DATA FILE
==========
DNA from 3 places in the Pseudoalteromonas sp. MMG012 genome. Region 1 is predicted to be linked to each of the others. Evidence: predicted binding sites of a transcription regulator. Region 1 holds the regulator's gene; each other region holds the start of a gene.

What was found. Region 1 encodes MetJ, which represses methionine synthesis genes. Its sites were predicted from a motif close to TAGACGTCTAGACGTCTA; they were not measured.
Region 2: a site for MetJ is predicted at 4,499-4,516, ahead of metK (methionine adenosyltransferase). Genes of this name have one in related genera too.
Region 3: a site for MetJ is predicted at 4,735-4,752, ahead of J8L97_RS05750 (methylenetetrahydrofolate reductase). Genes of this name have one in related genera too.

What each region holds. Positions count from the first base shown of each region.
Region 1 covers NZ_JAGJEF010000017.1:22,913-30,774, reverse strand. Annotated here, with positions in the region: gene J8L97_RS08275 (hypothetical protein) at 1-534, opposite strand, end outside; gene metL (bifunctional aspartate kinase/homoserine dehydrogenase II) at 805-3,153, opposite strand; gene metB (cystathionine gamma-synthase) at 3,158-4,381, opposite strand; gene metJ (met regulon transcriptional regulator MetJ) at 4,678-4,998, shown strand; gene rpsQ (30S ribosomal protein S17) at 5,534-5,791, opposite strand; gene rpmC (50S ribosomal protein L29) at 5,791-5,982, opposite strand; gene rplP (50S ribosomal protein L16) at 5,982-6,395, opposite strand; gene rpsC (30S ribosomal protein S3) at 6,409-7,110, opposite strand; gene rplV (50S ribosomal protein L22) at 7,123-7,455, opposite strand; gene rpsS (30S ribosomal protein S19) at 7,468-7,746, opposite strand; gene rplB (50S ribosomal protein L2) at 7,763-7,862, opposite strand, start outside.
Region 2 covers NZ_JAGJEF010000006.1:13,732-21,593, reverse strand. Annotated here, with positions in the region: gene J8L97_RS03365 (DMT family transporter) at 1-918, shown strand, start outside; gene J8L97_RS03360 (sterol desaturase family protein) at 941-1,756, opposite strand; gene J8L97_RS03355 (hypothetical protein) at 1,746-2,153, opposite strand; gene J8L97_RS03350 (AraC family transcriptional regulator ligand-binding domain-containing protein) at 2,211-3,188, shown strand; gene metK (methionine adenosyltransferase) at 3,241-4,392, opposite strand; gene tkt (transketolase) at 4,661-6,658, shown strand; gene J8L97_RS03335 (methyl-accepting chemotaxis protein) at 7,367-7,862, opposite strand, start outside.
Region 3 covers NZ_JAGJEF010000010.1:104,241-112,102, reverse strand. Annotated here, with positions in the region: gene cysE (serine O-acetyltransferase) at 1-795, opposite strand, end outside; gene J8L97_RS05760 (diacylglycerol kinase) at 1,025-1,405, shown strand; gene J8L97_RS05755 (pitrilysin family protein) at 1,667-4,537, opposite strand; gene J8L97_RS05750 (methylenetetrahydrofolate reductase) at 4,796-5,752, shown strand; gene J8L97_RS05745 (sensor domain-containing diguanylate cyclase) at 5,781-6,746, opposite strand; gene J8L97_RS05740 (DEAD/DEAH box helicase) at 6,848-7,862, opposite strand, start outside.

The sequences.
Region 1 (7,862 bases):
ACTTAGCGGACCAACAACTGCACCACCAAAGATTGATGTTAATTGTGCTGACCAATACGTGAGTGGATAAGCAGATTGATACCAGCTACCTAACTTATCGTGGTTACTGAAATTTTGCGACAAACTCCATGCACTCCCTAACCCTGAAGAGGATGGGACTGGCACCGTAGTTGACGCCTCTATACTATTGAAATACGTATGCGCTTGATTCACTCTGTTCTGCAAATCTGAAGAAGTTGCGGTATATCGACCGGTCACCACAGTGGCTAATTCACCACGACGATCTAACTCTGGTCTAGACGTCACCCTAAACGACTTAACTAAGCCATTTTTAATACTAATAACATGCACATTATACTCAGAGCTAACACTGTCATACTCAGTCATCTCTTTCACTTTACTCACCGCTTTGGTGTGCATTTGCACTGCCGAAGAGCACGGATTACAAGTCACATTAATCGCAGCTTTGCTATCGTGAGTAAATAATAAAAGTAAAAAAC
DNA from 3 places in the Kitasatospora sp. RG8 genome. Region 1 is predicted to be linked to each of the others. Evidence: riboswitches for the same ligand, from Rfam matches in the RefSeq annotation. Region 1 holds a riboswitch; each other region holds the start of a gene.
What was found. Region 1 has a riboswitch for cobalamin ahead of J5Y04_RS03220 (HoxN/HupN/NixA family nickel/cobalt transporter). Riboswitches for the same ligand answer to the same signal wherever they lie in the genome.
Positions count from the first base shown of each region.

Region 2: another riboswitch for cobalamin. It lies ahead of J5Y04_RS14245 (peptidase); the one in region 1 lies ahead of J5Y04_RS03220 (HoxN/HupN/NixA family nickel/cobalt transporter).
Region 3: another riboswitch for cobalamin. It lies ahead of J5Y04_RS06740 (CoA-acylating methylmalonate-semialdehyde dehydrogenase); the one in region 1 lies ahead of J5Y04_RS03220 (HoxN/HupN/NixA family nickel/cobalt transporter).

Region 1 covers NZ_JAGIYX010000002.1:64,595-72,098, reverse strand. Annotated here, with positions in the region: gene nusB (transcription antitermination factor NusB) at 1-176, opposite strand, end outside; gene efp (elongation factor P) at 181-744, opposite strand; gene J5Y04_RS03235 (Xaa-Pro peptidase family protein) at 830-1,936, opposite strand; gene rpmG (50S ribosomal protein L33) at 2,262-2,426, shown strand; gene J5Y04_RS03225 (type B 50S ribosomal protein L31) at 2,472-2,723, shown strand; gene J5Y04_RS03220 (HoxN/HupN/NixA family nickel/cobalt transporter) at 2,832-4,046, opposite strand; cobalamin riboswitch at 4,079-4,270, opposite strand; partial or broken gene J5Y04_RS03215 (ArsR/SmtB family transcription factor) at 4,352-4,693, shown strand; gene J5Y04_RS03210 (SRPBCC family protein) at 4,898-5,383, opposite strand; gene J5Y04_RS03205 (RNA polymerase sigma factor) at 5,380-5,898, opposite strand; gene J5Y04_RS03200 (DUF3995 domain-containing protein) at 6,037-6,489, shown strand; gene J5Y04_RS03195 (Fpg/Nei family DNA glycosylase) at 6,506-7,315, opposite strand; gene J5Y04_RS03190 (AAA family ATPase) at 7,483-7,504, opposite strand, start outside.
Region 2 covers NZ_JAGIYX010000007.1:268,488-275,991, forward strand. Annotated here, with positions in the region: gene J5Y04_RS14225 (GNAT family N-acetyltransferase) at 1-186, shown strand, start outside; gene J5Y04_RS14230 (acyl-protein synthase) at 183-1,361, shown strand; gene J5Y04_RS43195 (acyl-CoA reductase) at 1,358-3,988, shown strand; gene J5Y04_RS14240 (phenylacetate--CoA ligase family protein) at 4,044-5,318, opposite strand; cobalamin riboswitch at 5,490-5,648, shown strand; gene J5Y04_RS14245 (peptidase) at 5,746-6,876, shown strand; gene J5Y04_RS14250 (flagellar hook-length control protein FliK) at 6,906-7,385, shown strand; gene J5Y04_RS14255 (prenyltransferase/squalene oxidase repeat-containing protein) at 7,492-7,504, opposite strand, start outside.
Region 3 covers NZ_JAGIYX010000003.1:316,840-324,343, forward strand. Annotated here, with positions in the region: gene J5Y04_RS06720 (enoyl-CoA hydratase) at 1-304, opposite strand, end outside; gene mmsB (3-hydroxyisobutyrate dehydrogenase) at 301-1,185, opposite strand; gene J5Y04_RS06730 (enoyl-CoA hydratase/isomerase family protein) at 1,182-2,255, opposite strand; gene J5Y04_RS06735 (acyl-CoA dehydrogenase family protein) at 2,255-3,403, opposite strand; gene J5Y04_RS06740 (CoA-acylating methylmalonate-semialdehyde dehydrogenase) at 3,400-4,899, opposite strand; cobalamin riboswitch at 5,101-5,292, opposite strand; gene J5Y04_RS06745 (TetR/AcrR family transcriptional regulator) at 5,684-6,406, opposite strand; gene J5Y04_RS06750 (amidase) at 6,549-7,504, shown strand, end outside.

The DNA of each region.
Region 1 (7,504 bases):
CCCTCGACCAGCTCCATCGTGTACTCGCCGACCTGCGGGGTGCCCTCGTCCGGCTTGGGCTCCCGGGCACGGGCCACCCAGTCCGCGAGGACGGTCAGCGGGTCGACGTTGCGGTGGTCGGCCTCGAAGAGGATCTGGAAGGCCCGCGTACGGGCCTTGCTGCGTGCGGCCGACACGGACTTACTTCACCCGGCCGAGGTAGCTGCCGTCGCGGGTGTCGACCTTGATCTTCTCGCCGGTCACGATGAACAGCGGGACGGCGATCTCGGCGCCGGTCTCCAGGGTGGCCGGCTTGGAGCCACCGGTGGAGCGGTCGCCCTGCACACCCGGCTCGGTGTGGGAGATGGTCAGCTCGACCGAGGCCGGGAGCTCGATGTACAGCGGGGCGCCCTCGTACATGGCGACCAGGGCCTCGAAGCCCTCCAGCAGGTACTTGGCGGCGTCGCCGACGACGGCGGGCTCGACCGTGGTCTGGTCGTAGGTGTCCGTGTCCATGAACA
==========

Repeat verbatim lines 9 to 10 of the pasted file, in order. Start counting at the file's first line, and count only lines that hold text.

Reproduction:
The sequences.
Region 1 (7,862 bases):